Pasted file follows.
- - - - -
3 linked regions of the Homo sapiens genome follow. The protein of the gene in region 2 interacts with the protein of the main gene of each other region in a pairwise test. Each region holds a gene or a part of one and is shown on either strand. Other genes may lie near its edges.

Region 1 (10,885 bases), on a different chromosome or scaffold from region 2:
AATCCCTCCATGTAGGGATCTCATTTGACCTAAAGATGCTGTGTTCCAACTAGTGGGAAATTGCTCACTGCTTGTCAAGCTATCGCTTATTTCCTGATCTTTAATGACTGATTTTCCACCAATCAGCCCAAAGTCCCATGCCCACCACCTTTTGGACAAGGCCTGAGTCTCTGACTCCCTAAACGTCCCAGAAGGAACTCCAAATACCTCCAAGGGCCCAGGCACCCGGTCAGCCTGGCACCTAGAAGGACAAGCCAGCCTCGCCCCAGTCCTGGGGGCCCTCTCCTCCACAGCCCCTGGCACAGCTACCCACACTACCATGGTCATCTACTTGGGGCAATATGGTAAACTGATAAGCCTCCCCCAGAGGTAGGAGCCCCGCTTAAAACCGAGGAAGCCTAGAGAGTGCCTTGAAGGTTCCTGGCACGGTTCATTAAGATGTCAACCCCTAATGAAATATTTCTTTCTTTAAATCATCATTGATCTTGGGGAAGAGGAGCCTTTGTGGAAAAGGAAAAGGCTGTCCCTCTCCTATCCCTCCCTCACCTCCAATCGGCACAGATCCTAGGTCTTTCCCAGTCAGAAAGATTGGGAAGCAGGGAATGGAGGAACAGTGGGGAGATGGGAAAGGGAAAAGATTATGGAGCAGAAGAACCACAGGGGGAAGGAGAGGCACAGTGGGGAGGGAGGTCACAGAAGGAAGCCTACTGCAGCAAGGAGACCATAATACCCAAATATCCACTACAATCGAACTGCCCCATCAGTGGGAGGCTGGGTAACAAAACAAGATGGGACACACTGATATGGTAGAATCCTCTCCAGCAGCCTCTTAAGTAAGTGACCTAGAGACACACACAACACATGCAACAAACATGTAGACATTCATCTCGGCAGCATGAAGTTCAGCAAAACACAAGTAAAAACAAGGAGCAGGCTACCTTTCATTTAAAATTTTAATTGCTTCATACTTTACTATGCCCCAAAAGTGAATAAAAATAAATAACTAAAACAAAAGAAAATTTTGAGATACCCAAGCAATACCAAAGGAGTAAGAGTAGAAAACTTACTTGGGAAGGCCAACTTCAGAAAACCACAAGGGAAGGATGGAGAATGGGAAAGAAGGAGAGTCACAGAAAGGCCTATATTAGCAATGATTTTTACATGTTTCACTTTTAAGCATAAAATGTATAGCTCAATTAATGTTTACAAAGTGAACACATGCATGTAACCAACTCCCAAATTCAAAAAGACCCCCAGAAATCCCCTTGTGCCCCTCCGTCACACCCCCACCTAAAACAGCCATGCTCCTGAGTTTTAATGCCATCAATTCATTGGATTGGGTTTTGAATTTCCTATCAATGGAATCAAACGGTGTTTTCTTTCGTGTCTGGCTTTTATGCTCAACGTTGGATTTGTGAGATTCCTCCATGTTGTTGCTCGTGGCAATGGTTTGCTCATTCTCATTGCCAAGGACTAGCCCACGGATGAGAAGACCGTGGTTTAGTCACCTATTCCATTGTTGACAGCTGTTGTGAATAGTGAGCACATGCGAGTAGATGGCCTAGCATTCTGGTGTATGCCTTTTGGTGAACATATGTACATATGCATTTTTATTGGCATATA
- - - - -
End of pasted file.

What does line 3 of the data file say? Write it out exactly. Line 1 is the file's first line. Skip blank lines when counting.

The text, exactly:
AATCCCTCCATGTAGGGATCTCATTTGACCTAAAGATGCTGTGTTCCAACTAGTGGGAAATTGCTCACTGCTTGTCAAGCTATCGCTTATTTCCTGATCTTTAATGACTGATTTTCCACCAATCAGCCCAAAGTCCCATGCCCACCACCTTTTGGACAAGGCCTGAGTCTCTGACTCCCTAAACGTCCCAGAAGGAACTCCAAATACCTCCAAGGGCCCAGGCACCCGGTCAGCCTGGCACCTAGAAGGACAAGCCAGCCTCGCCCCAGTCCTGGGGGCCCTCTCCTCCACAGCCCCTGGCACAGCTACCCACACTACCATGGTCATCTACTTGGGGCAATATGGTAAACTGATAAGCCTCCCCCAGAGGTAGGAGCCCCGCTTAAAACCGAGGAAGCCTAGAGAGTGCCTTGAAGGTTCCTGGCACGGTTCATTAAGATGTCAACCCCTAATGAAATATTTCTTTCTTTAAATCATCATTGATCTTGGGGAAGAGGAGCCTTTGTGGAAAAGGAAAAGGCTGTCCCTCTCCTATCCCTCCCTCACCTCCAATCGGCACAGATCCTAGGTCTTTCCCAGTCAGAAAGATTGGGAAGCAGGGAATGGAGGAACAGTGGGGAGATGGGAAAGGGAAAAGATTATGGAGCAGAAGAACCACAGGGGGAAGGAGAGGCACAGTGGGGAGGGAGGTCACAGAAGGAAGCCTACTGCAGCAAGGAGACCATAATACCCAAATATCCACTACAATCGAACTGCCCCATCAGTGGGAGGCTGGGTAACAAAACAAGATGGGACACACTGATATGGTAGAATCCTCTCCAGCAGCCTCTTAAGTAAGTGACCTAGAGACACACACAACACATGCAACAAACATGTAGACATTCATCTCGGCAGCATGAAGTTCAGCAAAACACAAGTAAAAACAAGGAGCAGGCTACCTTTCATTTAAAATTTTAATTGCTTCATACTTTACTATGCCCCAAAAGTGAATAAAAATAAATAACTAAAACAAAAGAAAATTTTGAGATACCCAAGCAATACCAAAGGAGTAAGAGTAGAAAACTTACTTGGGAAGGCCAACTTCAGAAAACCACAAGGGAAGGATGGAGAATGGGAAAGAAGGAGAGTCACAGAAAGGCCTATATTAGCAATGATTTTTACATGTTTCACTTTTAAGCATAAAATGTATAGCTCAATTAATGTTTACAAAGTGAACACATGCATGTAACCAACTCCCAAATTCAAAAAGACCCCCAGAAATCCCCTTGTGCCCCTCCGTCACACCCCCACCTAAAACAGCCATGCTCCTGAGTTTTAATGCCATCAATTCATTGGATTGGGTTTTGAATTTCCTATCAATGGAATCAAACGGTGTTTTCTTTCGTGTCTGGCTTTTATGCTCAACGTTGGATTTGTGAGATTCCTCCATGTTGTTGCTCGTGGCAATGGTTTGCTCATTCTCATTGCCAAGGACTAGCCCACGGATGAGAAGACCGTGGTTTAGTCACCTATTCCATTGTTGACAGCTGTTGTGAATAGTGAGCACATGCGAGTAGATGGCCTAGCATTCTGGTGTATGCCTTTTGGTGAACATATGTACATATGCATTTTTATTGGCATATA